As interest grows in reducing the use of chemical fertilizers and synthetic pesticides, producers are now paying more attention to soil quality, with some looking at soil inoculants to help improve soil health. But without a conducive soil environment, inoculants added to the soil may be a short-term fix or, worse yet, a waste of money.

Soil inoculants are groups of bacteria or fungi that are added to the soil to enhance plant nutrient uptake and the plant’s drought tolerance. Common soil inoculants include rhizobacteria and mycorrhizal fungi, which are important to agriculture, because they improve water and nutrient uptake, particularly phosphorus, suppress plant diseases, and protect soil from erosion. The fungi make external threads called hyphae, which help hold soil together.

Various soil inoculants are sold for improving plant establishment and performance and reducing post-plant stress, although many products are not independently tested.

"Soil inoculants (microorganisms like bacteria and fungi) won’t last or persist in the soil if the environment is not conducive," said Dr. Lynne Carpenter-Boggs, coordinator of Washington State University’s Biologically Intensive Agriculture and Organic Farming Program. But she noted that some soil inoculants can be effective.

Mixed results

Scientists know that mycorrhizal fungi are beneficial to the soil, but researchers are still trying to learn how they work in the field. Researchers have learned that certain cultural practices, like repeated use of soil fumigants, high amounts of fertilizer, or excessive tilling can harm mycorrhizal fungal populations.

Research literature shows mixed results regarding claims that soil inoculants increase plant survival and enhance growth.

"There are a lot of names out there for different products and inoculants, but we don’t necessarily need them," Carpenter-Boggs said.

"If you don’t have the proper soil environment, they could be a waste."

In some cases, the soil inoculants contain micronutrients, so plant benefits may be coming from the nutrients and not microorganisms.

"You may need repeated applications of the inoculants. If you don’t have the right environment, you will need to keep inoculating," she said.

Soil habitat

She believes that a faster way to build up soil organism populations is to encourage a healthy soil habitat. Each soil organism has its own special niche, she explained at the Washington State Grape Society meeting in Grandview, Washington. "Inoculation by itself is not a good way to improve soil health. You need the right soil environment, right soil neighbors, and right competition from the hosts."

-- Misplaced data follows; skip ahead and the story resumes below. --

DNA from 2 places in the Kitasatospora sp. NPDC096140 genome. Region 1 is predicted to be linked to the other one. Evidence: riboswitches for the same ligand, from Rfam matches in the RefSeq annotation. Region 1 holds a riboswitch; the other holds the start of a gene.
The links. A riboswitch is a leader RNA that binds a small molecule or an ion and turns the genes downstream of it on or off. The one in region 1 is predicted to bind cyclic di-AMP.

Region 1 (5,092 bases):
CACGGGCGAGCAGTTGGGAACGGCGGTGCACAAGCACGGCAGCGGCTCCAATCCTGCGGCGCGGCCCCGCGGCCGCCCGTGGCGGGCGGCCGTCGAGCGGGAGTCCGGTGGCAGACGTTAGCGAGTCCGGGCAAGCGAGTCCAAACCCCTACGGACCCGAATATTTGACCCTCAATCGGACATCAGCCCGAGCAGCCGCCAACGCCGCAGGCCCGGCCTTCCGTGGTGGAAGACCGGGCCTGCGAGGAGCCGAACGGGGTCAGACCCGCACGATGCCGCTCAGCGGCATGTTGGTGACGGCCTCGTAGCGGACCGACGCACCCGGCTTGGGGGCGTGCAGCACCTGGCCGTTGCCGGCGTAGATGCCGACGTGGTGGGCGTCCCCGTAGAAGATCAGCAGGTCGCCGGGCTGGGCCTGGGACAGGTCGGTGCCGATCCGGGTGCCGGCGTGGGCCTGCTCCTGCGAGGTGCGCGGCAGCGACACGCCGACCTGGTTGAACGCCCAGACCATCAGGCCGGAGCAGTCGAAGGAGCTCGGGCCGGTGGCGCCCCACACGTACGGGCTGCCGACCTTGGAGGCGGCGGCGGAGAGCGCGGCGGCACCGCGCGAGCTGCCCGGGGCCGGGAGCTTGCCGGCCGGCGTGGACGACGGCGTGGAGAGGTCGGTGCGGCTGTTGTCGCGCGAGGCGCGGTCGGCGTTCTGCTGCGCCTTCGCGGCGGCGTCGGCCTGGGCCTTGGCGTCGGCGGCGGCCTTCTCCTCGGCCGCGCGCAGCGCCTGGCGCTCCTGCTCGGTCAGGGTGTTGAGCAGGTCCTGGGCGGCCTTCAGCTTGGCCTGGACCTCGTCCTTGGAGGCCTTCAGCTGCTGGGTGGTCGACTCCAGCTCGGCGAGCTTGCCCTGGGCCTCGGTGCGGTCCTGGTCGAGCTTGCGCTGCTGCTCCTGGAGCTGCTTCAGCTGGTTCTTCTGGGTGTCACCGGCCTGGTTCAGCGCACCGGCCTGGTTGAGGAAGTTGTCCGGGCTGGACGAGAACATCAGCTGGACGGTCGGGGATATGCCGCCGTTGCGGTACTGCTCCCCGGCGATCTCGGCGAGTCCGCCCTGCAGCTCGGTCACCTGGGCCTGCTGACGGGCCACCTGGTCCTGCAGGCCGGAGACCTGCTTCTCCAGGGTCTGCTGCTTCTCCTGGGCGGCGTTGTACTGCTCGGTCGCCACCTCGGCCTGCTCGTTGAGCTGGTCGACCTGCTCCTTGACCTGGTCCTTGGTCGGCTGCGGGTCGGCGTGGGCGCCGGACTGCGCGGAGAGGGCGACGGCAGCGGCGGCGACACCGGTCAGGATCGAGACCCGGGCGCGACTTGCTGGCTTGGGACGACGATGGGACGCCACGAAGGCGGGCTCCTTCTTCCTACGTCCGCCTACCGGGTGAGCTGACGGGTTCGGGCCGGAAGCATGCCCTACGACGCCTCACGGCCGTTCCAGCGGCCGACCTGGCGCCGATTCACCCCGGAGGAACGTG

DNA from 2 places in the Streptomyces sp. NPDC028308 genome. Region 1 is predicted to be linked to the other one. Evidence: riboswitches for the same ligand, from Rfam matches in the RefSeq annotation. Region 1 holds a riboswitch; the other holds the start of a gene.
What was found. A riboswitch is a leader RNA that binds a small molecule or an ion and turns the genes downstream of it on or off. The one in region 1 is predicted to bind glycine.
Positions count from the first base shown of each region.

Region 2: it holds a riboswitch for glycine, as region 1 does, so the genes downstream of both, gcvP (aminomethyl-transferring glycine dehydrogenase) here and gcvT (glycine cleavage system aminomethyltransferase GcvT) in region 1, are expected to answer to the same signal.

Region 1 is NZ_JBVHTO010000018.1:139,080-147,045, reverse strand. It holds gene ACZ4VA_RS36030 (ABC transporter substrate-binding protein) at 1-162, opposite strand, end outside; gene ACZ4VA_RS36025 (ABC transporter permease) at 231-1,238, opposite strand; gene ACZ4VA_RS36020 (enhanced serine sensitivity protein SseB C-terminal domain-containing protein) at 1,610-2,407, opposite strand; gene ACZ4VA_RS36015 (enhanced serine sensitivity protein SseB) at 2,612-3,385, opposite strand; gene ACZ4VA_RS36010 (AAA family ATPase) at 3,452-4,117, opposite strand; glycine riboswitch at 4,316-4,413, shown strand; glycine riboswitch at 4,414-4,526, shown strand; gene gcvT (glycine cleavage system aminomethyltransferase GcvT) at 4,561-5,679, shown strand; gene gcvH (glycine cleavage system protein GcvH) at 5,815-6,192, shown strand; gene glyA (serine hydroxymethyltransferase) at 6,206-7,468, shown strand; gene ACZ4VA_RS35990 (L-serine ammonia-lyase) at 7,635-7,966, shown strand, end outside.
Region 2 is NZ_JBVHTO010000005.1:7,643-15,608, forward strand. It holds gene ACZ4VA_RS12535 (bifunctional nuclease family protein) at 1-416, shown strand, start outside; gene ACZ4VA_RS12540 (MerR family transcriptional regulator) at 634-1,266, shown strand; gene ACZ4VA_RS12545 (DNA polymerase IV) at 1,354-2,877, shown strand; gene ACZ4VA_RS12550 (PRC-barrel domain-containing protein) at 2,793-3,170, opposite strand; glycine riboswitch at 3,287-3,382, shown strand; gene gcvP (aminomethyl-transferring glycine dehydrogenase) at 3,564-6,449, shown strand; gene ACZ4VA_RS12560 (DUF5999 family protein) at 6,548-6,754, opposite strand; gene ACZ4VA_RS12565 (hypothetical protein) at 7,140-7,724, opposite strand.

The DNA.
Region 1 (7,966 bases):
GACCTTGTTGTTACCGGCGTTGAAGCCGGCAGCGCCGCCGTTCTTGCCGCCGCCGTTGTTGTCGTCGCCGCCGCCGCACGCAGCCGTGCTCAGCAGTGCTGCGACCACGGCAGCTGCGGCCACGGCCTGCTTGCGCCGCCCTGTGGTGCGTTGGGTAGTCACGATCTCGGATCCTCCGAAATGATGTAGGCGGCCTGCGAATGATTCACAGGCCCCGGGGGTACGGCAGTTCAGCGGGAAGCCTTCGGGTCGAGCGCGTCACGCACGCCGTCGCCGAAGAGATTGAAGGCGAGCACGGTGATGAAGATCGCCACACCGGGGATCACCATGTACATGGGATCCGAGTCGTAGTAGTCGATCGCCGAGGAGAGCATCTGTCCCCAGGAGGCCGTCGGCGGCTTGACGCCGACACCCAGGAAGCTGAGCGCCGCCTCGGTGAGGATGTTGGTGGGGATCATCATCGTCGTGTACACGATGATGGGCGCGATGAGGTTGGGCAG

Carpenter-Boggs encouraged growers to think of their soil as a "habitat," a community of microorganisms. Building up soil organic matter is a big part of developing a healthy soil, she noted, adding that food, habitat, biology, and soil chemicals are also components of healthy soils. The makeup of the soil microorganism population is dependent on soil substrate and diversity.

"Soil is the place for growing soil organisms," she summarized. "Good inoculants can be used for synergistic reasons, but they won’t make up for a poor habitat."

Key terms

Soil inoculants Groups of bacteria or fungi added to soil to enhance plant nutrient uptake and enhance the plant’s drought tolerance.

Mycorrhizal fungi Live within roots of plants in a mutually beneficial or symbiotic relationship.

Rhizobacteria Live symbiotically on nodules of the root systems, usually of legumes, and turn atmospheric nitrogen (N2) into a form that plants can use (NH3), hence the term "nitrogen-fixing bacteria."

Nodule Legume nitrogen fixation starts with the formation of a nodule, which forms along the root and is visible with the naked eye. Nodules on perennial legumes, like alfalfa and clover, will fix nitrogen through the entire growing season if conditions are favorable.

Hyphae Fine, white threads that make up the body or mycelium of a multicellular fungus.